This was one of several Lowland malt distilleries which converted from pot still to patent still in order to produce grain whisky, initially using Stein stills and later Coffey stills. This occurred in 1836, the distillery itself having been founded in 1806 by the Moubrays. The latter were amongst the founders of the Distillers Company Limited when that was formed in 1877.
Cambus continued as a major production unit until the disastrous fire of 1914 which destroyed so much of the property that distilling was abandoned and Cambus became nothing more then a bonded warehouse and the maltings for the nearby Carsebridge distillery. Cambus reopened at the end of 1937 but production proper really only got underway after the end of the Second World War.
Despite subsequent improvements and expansion, Cambus was closed in 1993 and converted from distilling to cask filling and warehousing, becoming in effect Diageo’s central cooperage in 2011 alongside their giant Blackgrange warehousing complex.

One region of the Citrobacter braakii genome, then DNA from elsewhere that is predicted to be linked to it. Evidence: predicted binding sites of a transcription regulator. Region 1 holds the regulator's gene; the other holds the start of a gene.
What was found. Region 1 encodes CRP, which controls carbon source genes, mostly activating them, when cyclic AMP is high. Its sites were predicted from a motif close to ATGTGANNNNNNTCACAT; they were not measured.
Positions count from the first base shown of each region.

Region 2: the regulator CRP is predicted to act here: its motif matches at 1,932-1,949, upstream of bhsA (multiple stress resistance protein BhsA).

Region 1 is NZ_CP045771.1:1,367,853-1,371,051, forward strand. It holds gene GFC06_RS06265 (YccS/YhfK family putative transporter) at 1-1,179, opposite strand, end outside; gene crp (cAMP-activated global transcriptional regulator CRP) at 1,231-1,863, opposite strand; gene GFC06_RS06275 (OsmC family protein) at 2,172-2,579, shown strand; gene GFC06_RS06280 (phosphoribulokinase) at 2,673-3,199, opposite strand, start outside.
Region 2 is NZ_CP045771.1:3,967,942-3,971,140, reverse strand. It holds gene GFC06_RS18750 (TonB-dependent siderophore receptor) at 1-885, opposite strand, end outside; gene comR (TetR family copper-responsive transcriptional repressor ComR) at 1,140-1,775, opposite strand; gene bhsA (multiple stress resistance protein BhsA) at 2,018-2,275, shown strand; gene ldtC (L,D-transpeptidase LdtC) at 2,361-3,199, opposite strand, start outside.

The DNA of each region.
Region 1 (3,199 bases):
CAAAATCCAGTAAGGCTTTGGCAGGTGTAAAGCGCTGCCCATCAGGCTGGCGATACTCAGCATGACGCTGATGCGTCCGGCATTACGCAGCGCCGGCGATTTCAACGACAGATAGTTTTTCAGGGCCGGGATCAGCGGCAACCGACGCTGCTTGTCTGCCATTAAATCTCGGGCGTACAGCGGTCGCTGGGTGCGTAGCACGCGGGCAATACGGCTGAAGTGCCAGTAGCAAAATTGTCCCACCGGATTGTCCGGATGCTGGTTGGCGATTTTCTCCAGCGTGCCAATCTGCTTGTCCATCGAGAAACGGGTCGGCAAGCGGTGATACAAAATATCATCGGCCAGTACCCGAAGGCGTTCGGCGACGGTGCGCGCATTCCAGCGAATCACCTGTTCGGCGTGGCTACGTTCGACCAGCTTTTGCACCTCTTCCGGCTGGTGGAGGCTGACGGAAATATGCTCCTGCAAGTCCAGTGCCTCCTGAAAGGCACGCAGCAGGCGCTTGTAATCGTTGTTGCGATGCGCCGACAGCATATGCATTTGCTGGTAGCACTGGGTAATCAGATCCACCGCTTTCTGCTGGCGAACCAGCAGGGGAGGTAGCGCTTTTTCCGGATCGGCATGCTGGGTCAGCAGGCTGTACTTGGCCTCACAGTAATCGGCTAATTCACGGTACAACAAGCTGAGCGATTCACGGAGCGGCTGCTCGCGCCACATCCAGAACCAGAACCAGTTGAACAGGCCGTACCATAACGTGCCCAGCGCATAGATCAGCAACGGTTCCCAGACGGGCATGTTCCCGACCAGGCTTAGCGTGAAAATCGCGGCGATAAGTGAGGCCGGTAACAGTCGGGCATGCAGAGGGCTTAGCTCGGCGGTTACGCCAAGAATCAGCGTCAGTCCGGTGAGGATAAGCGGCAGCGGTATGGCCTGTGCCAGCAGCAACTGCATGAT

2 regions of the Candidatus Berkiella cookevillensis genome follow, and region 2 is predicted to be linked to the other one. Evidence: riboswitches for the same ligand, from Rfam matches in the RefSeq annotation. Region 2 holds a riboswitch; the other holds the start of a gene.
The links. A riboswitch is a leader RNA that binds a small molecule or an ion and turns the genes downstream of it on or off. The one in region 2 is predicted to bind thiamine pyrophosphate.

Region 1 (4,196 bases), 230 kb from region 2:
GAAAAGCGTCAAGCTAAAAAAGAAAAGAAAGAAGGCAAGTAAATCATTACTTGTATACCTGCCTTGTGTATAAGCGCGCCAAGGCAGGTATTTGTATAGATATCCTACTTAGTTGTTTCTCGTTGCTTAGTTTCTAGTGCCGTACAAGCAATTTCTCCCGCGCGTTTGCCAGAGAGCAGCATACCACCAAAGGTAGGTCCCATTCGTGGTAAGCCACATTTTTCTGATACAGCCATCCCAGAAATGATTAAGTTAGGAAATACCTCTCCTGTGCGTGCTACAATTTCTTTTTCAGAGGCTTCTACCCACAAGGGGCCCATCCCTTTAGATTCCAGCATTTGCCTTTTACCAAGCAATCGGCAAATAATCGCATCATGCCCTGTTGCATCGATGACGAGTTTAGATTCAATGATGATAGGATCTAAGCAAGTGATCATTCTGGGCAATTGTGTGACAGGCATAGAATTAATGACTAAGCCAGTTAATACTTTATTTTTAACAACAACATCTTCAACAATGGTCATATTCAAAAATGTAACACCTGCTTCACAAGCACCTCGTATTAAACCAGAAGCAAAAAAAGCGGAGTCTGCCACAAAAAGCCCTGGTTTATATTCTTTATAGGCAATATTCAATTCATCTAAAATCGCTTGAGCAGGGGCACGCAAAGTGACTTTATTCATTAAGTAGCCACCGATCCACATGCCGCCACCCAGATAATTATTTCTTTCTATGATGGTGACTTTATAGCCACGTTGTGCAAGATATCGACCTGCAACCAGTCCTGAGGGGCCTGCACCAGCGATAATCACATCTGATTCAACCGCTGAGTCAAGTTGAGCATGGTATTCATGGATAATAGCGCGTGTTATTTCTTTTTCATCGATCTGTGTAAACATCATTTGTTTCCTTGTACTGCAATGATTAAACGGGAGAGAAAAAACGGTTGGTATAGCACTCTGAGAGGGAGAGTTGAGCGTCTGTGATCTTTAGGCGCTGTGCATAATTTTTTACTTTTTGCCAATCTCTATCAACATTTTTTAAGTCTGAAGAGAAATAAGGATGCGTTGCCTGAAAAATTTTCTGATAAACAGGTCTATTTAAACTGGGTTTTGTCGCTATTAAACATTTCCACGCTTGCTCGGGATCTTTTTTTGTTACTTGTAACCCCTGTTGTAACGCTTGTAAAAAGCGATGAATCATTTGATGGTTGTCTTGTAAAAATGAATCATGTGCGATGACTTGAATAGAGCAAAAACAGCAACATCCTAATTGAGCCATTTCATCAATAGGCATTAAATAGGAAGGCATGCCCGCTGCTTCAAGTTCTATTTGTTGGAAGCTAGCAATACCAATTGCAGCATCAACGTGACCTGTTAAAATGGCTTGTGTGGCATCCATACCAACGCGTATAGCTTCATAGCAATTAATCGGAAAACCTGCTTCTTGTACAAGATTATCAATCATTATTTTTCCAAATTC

Cambus was for a brief period in 1906 strongly promoted as a single pure grain whisky during the time of the “What is Whisky” case in order to persuade the courts and the public that spirit from the patent still had just as much right to be treated as whisky, as spirit from the traditional pot still. The traditionalists lost the day and the rest is history.